We also agree with Mark Carney’s proposal that banks, insurers and investors can profit from “changing consumer preferences and new climate policies”. We believe this shift is a fundamental step forward in transitioning the whole economy to a zero-carbon, regenerative economy. We need to adopt science-based targets and deliver climate legislation consistently across nations. This will set the path to accelerate funding and business commitments to meet these goals and deliver the innovation and sustainable growth that is so urgently needed. Our work with organisations across the UK and internationally suggests that the business community want stronger commitments to mitigate the climate crisis.

My fundamental hope for COP26 is that there is a greater understanding of how we are all interconnected with the natural world and that the solutions harmonise the best of people, technology and nature for the greater good.

A Green Industrial Revolution

At the same time, we welcome Boris Johnson’s 10-Point Plan for a Green Industrial Revolution to build back better, with the planet at the heart of recovery from the pandemic, to protect our futures by protecting nature. Critics have commented that the funding may be low but at least it is a step in the right direction, and we are hopeful this will encourage more funding from both the private and public sectors.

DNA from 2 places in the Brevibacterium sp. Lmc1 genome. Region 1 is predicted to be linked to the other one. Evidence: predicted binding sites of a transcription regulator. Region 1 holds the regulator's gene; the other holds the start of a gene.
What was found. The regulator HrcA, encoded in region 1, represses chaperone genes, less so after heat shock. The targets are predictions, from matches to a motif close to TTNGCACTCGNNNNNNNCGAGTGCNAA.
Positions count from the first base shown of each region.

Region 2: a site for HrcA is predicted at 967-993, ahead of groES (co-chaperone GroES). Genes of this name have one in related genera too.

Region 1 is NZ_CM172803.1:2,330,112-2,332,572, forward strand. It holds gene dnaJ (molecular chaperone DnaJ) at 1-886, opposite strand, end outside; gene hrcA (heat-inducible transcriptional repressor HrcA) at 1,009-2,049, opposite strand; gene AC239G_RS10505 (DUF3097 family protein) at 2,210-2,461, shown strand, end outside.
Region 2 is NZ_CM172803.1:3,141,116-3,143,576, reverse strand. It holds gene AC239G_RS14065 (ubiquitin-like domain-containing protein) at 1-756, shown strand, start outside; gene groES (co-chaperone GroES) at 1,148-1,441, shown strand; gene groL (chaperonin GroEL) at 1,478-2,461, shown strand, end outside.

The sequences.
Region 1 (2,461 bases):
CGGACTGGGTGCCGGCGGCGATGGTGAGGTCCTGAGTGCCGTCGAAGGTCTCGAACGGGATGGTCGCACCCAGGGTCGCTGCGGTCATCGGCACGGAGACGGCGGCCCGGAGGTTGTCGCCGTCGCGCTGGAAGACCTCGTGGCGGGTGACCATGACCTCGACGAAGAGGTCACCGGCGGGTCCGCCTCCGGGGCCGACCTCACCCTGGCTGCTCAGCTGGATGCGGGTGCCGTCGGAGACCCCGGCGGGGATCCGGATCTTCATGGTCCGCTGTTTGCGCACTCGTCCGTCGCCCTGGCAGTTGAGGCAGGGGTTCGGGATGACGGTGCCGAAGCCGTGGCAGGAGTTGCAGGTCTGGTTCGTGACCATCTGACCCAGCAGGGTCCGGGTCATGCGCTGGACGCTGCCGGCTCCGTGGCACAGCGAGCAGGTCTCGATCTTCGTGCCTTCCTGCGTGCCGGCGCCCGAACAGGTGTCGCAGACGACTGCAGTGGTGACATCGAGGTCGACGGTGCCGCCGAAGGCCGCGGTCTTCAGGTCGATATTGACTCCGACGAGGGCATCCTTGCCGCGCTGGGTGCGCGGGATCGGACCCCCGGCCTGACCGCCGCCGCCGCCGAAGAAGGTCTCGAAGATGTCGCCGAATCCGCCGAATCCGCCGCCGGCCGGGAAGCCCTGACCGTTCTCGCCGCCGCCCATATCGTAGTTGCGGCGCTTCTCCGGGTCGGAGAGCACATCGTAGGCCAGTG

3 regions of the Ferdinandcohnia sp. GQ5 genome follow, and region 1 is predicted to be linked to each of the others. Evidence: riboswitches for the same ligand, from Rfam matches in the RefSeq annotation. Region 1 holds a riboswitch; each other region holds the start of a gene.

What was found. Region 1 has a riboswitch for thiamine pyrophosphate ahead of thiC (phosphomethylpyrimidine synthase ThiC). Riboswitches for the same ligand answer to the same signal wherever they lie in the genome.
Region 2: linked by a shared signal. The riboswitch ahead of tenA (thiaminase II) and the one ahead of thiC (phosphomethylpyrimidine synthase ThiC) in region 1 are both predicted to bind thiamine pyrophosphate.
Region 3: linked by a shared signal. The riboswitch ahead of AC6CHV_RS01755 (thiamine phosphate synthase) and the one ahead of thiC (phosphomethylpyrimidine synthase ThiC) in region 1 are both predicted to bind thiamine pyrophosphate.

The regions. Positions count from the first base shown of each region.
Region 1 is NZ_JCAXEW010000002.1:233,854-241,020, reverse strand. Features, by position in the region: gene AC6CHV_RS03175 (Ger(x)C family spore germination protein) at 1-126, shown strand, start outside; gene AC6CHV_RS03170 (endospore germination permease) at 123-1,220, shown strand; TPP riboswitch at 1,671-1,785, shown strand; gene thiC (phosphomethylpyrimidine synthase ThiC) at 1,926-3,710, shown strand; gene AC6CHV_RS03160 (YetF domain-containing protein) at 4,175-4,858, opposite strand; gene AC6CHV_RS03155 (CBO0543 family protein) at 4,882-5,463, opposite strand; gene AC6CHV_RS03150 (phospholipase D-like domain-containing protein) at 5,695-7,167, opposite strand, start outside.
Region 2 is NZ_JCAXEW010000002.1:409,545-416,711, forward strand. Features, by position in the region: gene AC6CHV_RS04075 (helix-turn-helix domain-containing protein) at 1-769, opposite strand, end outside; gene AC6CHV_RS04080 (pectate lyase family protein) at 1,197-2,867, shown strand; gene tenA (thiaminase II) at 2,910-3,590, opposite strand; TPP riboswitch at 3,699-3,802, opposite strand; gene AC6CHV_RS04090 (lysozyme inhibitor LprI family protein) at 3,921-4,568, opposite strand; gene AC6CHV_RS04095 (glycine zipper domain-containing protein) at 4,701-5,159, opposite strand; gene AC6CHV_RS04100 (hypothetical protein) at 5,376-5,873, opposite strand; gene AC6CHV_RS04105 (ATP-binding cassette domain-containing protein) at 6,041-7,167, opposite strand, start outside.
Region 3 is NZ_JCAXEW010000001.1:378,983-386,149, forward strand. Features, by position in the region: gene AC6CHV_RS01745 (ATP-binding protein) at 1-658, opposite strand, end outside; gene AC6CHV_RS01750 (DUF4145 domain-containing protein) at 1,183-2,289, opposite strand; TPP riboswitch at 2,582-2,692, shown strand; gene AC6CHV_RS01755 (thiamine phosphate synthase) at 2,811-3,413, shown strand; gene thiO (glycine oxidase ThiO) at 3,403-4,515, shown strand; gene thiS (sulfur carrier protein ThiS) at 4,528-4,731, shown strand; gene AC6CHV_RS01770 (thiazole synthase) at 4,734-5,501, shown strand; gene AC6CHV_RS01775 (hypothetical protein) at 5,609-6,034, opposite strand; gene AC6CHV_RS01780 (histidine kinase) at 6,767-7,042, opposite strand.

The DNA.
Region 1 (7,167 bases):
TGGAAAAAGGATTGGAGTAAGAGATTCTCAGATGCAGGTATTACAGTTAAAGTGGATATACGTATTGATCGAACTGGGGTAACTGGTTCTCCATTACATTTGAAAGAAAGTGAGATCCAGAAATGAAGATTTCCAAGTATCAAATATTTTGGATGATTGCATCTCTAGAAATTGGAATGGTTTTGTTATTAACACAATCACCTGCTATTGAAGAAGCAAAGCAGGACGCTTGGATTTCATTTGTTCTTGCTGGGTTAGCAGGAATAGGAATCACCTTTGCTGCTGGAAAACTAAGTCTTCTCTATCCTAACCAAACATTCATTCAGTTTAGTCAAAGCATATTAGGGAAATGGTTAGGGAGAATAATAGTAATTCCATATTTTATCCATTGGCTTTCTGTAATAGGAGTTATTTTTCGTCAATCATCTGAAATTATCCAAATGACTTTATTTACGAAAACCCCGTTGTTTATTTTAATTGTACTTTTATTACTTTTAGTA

New jobs in the ‘green’ sector are welcomed too, but we also need to make the industry accessible to everyone across a wide spectrum of society. Training will be essential to facilitate this, but it’s not clear what the government’s plans for support are yet.

We support many of the initiatives proposed such as carbon capture and storage clusters and the Public Sector Decarbonisation schemes, plus policies to accelerate private sector investment in the transition to net-zero. But we’d like to see these rapidly accelerate in development during 2021.

We encourage all of our members across the Planet Mark community to see what roles they can play at business or industry level in supporting the proposed Net Zero Taskforce of business leaders as the catalyst to green recovery and to put the UK on target to meet its net-zero goal.

We eagerly await the publication of the Energy White Paper and hope this will be speedy in delivery with immediately actionable plans. Ambitious and urgent action is needed across all areas, as we are now in the second year during the Decade of Action.